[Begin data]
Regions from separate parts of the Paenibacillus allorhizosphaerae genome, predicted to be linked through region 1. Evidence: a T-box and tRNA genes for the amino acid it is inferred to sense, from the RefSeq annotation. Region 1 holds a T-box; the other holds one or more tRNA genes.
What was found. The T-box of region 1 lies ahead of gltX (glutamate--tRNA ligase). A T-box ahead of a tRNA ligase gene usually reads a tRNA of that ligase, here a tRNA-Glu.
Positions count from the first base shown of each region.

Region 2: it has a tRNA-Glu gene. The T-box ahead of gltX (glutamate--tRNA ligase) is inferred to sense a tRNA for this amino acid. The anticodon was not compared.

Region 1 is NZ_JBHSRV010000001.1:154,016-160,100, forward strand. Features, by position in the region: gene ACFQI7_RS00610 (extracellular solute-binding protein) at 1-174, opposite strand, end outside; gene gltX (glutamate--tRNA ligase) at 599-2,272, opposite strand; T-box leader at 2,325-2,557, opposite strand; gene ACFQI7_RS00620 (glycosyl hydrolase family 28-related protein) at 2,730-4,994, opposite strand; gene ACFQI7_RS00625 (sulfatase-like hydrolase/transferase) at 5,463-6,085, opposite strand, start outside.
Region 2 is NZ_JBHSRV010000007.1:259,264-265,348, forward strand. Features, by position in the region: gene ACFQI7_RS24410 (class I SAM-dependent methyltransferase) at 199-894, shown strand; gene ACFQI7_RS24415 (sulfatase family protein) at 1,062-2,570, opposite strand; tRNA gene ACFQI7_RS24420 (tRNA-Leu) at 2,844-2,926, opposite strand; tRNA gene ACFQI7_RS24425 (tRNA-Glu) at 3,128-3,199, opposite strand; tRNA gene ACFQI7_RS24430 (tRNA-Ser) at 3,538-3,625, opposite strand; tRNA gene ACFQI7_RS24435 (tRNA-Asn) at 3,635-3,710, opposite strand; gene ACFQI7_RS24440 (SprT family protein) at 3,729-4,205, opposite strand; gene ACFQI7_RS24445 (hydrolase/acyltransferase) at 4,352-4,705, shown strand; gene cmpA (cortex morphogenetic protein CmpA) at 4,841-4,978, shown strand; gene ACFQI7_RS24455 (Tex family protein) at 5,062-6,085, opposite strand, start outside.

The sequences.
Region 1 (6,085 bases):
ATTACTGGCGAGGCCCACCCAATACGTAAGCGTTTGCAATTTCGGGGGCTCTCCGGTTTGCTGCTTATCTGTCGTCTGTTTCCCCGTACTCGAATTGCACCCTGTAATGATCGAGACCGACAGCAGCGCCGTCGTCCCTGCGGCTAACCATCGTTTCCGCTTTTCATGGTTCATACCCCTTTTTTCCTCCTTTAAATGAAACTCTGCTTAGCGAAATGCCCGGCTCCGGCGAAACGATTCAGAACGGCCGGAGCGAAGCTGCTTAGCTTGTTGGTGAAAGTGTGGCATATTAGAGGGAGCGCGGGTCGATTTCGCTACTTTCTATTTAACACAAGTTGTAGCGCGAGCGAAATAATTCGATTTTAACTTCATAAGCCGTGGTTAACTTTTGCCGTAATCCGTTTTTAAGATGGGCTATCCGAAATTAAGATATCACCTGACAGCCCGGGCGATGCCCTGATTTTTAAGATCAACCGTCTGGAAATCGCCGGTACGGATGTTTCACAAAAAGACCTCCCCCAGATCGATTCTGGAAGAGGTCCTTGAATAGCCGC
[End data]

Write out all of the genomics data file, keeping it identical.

Regions from separate parts of the Paenibacillus allorhizosphaerae genome, predicted to be linked through region 1. Evidence: a T-box and tRNA genes for the amino acid it is inferred to sense, from the RefSeq annotation. Region 1 holds a T-box; the other holds one or more tRNA genes.
What was found. The T-box of region 1 lies ahead of gltX (glutamate--tRNA ligase). A T-box ahead of a tRNA ligase gene usually reads a tRNA of that ligase, here a tRNA-Glu.
Positions count from the first base shown of each region.

Region 2: it has a tRNA-Glu gene. The T-box ahead of gltX (glutamate--tRNA ligase) is inferred to sense a tRNA for this amino acid. The anticodon was not compared.

Region 1 is NZ_JBHSRV010000001.1:154,016-160,100, forward strand. Features, by position in the region: gene ACFQI7_RS00610 (extracellular solute-binding protein) at 1-174, opposite strand, end outside; gene gltX (glutamate--tRNA ligase) at 599-2,272, opposite strand; T-box leader at 2,325-2,557, opposite strand; gene ACFQI7_RS00620 (glycosyl hydrolase family 28-related protein) at 2,730-4,994, opposite strand; gene ACFQI7_RS00625 (sulfatase-like hydrolase/transferase) at 5,463-6,085, opposite strand, start outside.
Region 2 is NZ_JBHSRV010000007.1:259,264-265,348, forward strand. Features, by position in the region: gene ACFQI7_RS24410 (class I SAM-dependent methyltransferase) at 199-894, shown strand; gene ACFQI7_RS24415 (sulfatase family protein) at 1,062-2,570, opposite strand; tRNA gene ACFQI7_RS24420 (tRNA-Leu) at 2,844-2,926, opposite strand; tRNA gene ACFQI7_RS24425 (tRNA-Glu) at 3,128-3,199, opposite strand; tRNA gene ACFQI7_RS24430 (tRNA-Ser) at 3,538-3,625, opposite strand; tRNA gene ACFQI7_RS24435 (tRNA-Asn) at 3,635-3,710, opposite strand; gene ACFQI7_RS24440 (SprT family protein) at 3,729-4,205, opposite strand; gene ACFQI7_RS24445 (hydrolase/acyltransferase) at 4,352-4,705, shown strand; gene cmpA (cortex morphogenetic protein CmpA) at 4,841-4,978, shown strand; gene ACFQI7_RS24455 (Tex family protein) at 5,062-6,085, opposite strand, start outside.

The sequences.
Region 1 (6,085 bases):
ATTACTGGCGAGGCCCACCCAATACGTAAGCGTTTGCAATTTCGGGGGCTCTCCGGTTTGCTGCTTATCTGTCGTCTGTTTCCCCGTACTCGAATTGCACCCTGTAATGATCGAGACCGACAGCAGCGCCGTCGTCCCTGCGGCTAACCATCGTTTCCGCTTTTCATGGTTCATACCCCTTTTTTCCTCCTTTAAATGAAACTCTGCTTAGCGAAATGCCCGGCTCCGGCGAAACGATTCAGAACGGCCGGAGCGAAGCTGCTTAGCTTGTTGGTGAAAGTGTGGCATATTAGAGGGAGCGCGGGTCGATTTCGCTACTTTCTATTTAACACAAGTTGTAGCGCGAGCGAAATAATTCGATTTTAACTTCATAAGCCGTGGTTAACTTTTGCCGTAATCCGTTTTTAAGATGGGCTATCCGAAATTAAGATATCACCTGACAGCCCGGGCGATGCCCTGATTTTTAAGATCAACCGTCTGGAAATCGCCGGTACGGATGTTTCACAAAAAGACCTCCCCCAGATCGATTCTGGAAGAGGTCCTTGAATAGCCGC